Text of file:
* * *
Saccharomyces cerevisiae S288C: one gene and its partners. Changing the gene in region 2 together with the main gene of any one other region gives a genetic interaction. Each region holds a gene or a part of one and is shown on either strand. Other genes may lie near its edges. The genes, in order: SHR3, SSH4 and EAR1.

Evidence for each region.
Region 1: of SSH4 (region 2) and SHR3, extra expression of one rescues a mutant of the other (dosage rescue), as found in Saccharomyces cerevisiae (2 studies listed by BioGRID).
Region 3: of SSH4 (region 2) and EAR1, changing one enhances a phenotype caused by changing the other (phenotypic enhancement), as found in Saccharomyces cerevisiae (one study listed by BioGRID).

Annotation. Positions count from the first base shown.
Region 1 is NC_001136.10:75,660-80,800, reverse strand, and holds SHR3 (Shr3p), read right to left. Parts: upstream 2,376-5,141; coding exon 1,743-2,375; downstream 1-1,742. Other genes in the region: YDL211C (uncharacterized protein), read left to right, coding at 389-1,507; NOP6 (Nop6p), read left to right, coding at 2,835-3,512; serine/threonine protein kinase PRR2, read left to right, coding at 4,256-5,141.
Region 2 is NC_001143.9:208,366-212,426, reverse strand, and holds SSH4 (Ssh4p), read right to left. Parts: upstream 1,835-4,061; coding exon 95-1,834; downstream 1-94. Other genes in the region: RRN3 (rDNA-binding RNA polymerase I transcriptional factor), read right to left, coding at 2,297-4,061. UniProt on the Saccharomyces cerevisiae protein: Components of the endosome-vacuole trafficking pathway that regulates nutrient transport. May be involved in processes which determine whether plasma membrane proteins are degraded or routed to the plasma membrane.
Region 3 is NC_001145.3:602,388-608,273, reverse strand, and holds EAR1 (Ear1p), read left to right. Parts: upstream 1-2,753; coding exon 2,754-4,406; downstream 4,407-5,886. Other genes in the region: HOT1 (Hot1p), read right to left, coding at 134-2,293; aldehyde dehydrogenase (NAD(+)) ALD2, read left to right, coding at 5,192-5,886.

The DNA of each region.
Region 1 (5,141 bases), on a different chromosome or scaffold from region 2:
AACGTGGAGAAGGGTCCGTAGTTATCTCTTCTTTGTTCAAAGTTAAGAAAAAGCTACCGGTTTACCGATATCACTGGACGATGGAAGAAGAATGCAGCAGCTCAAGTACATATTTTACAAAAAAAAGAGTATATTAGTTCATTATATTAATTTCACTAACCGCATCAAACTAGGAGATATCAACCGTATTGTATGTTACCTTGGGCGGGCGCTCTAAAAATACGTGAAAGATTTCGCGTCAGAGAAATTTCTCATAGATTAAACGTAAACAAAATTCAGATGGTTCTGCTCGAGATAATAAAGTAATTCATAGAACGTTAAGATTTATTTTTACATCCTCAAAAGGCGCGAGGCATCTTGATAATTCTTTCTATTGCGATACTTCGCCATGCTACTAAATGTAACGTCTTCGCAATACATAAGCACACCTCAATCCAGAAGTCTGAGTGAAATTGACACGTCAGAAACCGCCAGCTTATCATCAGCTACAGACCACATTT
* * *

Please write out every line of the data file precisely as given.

Saccharomyces cerevisiae S288C: one gene and its partners. Changing the gene in region 2 together with the main gene of any one other region gives a genetic interaction. Each region holds a gene or a part of one and is shown on either strand. Other genes may lie near its edges. The genes, in order: SHR3, SSH4 and EAR1.

Evidence for each region.
Region 1: of SSH4 (region 2) and SHR3, extra expression of one rescues a mutant of the other (dosage rescue), as found in Saccharomyces cerevisiae (2 studies listed by BioGRID).
Region 3: of SSH4 (region 2) and EAR1, changing one enhances a phenotype caused by changing the other (phenotypic enhancement), as found in Saccharomyces cerevisiae (one study listed by BioGRID).

Annotation. Positions count from the first base shown.
Region 1 is NC_001136.10:75,660-80,800, reverse strand, and holds SHR3 (Shr3p), read right to left. Parts: upstream 2,376-5,141; coding exon 1,743-2,375; downstream 1-1,742. Other genes in the region: YDL211C (uncharacterized protein), read left to right, coding at 389-1,507; NOP6 (Nop6p), read left to right, coding at 2,835-3,512; serine/threonine protein kinase PRR2, read left to right, coding at 4,256-5,141.
Region 2 is NC_001143.9:208,366-212,426, reverse strand, and holds SSH4 (Ssh4p), read right to left. Parts: upstream 1,835-4,061; coding exon 95-1,834; downstream 1-94. Other genes in the region: RRN3 (rDNA-binding RNA polymerase I transcriptional factor), read right to left, coding at 2,297-4,061. UniProt on the Saccharomyces cerevisiae protein: Components of the endosome-vacuole trafficking pathway that regulates nutrient transport. May be involved in processes which determine whether plasma membrane proteins are degraded or routed to the plasma membrane.
Region 3 is NC_001145.3:602,388-608,273, reverse strand, and holds EAR1 (Ear1p), read left to right. Parts: upstream 1-2,753; coding exon 2,754-4,406; downstream 4,407-5,886. Other genes in the region: HOT1 (Hot1p), read right to left, coding at 134-2,293; aldehyde dehydrogenase (NAD(+)) ALD2, read left to right, coding at 5,192-5,886.

The DNA of each region.
Region 1 (5,141 bases), on a different chromosome or scaffold from region 2:
AACGTGGAGAAGGGTCCGTAGTTATCTCTTCTTTGTTCAAAGTTAAGAAAAAGCTACCGGTTTACCGATATCACTGGACGATGGAAGAAGAATGCAGCAGCTCAAGTACATATTTTACAAAAAAAAGAGTATATTAGTTCATTATATTAATTTCACTAACCGCATCAAACTAGGAGATATCAACCGTATTGTATGTTACCTTGGGCGGGCGCTCTAAAAATACGTGAAAGATTTCGCGTCAGAGAAATTTCTCATAGATTAAACGTAAACAAAATTCAGATGGTTCTGCTCGAGATAATAAAGTAATTCATAGAACGTTAAGATTTATTTTTACATCCTCAAAAGGCGCGAGGCATCTTGATAATTCTTTCTATTGCGATACTTCGCCATGCTACTAAATGTAACGTCTTCGCAATACATAAGCACACCTCAATCCAGAAGTCTGAGTGAAATTGACACGTCAGAAACCGCCAGCTTATCATCAGCTACAGACCACATTT